How Can Physical Activity Help People with Type 2 Diabetes?
If you have type 2 diabetes, it means that your body either doesn't produce enough insulin or doesn't use what it does produce, properly. This results in high blood glucose levels that over time can be dangerous to your health.
Physical activity is an important part of managing type 2 diabetes because it helps to control blood glucose levels. Keeping good control of your blood glucose levels helps to prevent serious complications.
Uncontrolled blood glucose levels can lead to:
- heart disease and higher risk of stroke
- kidney disease that may lead to dialysis
- eye disease (diabetes is a leading cause of adult blindness)
- nerve damage and risk of amputation
- problems with erection (impotence)
- mental confusion.
Being active lowers blood glucose levels, and may help you to:
- reduce the amount of diabetes medication you need
- improve your heart and lung function
- reduce your risk of serious complications
- control your weight
- relieve tension or stress.
Aerobic activity (walking, cycling, swimming, dancing, etc.) and resistance activities (strength training, weight lifting) are important for people with type 2 diabetes. Try to do a mix of aerobic and resistance exercises.
At first, you can aim for about 10 minutes of activity at a time, a couple of times per day. As you get used to the level of activity, you can increase your amount of time or effort. Aim for at least 150 minutes of physical activity per week, over at least three separate days. Ideally, slowly build up your physical activity time until you are active up to four hours per week. This works out to a little over 30 minutes a day, every day.
Try to exercise at a moderate level. When you exercise at this level, you feel warm and breathe a bit faster, but don't get really sweaty or so out of breath that you can't talk. Here are some examples of moderate intensity physical activities:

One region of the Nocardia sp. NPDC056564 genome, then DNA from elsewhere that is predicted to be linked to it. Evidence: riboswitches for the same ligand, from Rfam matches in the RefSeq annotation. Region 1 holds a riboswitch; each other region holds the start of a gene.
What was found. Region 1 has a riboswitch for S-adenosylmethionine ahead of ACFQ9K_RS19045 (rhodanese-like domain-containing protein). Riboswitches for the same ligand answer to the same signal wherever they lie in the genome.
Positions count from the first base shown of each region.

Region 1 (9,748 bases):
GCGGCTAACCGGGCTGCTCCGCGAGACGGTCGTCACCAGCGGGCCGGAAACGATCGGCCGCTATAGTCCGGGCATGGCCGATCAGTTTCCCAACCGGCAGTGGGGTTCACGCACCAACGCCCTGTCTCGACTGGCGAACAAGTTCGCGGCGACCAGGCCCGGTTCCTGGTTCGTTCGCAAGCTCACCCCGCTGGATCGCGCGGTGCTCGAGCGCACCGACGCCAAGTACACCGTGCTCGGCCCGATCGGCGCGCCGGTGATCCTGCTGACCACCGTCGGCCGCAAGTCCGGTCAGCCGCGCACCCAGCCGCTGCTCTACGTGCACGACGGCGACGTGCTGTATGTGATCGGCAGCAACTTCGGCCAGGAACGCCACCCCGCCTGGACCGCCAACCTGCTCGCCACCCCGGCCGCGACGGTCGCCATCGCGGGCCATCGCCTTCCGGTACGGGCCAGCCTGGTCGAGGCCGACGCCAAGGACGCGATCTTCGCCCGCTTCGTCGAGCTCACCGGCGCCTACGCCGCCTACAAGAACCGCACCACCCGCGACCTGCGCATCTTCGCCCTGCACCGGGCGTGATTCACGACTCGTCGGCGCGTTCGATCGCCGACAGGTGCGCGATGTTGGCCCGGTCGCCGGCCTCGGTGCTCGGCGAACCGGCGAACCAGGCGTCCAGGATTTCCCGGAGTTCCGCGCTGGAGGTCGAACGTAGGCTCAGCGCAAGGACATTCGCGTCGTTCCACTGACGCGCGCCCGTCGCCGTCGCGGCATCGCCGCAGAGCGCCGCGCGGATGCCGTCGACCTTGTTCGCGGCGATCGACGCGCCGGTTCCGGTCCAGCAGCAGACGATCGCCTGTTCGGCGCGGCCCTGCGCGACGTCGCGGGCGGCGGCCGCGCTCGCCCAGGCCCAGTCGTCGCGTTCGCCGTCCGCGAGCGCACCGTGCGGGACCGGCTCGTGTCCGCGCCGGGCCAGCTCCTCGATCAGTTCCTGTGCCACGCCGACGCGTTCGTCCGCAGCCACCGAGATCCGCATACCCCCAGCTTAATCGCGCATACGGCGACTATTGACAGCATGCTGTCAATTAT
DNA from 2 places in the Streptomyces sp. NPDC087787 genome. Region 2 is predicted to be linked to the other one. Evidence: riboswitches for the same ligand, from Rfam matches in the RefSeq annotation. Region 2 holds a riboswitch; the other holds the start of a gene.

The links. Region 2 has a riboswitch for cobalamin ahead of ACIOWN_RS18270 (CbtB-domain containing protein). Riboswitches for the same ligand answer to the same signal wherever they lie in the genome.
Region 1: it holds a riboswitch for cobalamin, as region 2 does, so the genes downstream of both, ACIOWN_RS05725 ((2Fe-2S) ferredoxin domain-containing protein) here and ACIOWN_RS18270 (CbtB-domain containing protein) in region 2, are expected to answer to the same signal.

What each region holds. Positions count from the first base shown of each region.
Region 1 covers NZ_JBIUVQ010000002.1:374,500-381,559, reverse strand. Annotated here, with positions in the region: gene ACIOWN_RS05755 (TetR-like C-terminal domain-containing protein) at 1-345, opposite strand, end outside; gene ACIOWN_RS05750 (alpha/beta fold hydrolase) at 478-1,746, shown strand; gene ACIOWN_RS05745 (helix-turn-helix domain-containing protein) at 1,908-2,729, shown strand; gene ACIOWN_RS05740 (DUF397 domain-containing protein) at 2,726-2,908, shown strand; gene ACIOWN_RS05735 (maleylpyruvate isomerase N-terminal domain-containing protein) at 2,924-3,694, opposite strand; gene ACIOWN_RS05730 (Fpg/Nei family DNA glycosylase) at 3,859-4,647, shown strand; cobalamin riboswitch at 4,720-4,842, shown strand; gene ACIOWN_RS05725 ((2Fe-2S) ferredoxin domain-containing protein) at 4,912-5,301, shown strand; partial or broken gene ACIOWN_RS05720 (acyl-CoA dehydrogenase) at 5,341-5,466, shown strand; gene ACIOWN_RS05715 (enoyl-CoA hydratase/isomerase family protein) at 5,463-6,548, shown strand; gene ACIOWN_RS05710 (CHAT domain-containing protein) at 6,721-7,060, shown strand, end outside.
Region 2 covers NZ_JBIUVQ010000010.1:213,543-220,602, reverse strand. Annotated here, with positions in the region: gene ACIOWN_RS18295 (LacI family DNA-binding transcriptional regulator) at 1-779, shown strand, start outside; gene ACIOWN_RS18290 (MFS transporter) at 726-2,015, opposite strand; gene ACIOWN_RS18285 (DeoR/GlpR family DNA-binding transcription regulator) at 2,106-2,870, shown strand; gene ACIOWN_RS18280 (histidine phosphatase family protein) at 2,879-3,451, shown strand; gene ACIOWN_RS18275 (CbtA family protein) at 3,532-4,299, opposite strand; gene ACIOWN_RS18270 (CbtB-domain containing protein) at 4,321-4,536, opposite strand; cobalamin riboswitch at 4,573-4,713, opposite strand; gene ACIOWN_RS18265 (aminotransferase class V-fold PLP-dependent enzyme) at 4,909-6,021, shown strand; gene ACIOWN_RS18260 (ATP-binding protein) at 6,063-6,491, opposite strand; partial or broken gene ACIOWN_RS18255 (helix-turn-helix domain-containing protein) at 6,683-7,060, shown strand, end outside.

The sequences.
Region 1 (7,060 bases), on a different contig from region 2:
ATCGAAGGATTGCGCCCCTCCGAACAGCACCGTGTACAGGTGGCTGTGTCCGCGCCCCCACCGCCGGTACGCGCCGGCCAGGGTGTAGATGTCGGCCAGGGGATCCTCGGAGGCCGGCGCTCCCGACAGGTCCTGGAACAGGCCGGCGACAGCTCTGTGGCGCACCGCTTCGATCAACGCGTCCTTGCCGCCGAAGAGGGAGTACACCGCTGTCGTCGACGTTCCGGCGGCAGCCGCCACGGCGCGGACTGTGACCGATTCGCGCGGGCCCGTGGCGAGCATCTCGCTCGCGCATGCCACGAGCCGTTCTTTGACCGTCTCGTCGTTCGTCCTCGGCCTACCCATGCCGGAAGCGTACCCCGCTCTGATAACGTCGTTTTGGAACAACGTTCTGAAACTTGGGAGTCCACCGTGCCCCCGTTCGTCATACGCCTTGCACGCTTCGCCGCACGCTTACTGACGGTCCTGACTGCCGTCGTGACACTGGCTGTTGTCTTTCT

- brisk walking
- raking leaves
- water aerobics.
To help you keep active, choose activities that you enjoy and are accessible to you (e.g., easy to get to, within your budget) and that you can do with other people.
You may slowly progress to higher intensity activities (such as brisk walking up a hill or playing squash). Note: High intensity (hard effort) activity can help you to improve your health, but it can also worsen some types of conditions, so check with your healthcare provider if you want to do activities more vigorous than brisk walking.
If you have diabetes and want to become more physically active, visit your healthcare provider or diabetes specialist. You can also consult a certified exercise physiologist in your area for more information on how to progress safely.
If you have eye problems, nerve damage or poor circulation, visit your healthcare provider before beginning to be active. Your healthcare provider can assess your condition and suggest the best types of activity for you. He or she can also check on your progress as you start to become active and as you progress to doing more intense activities.
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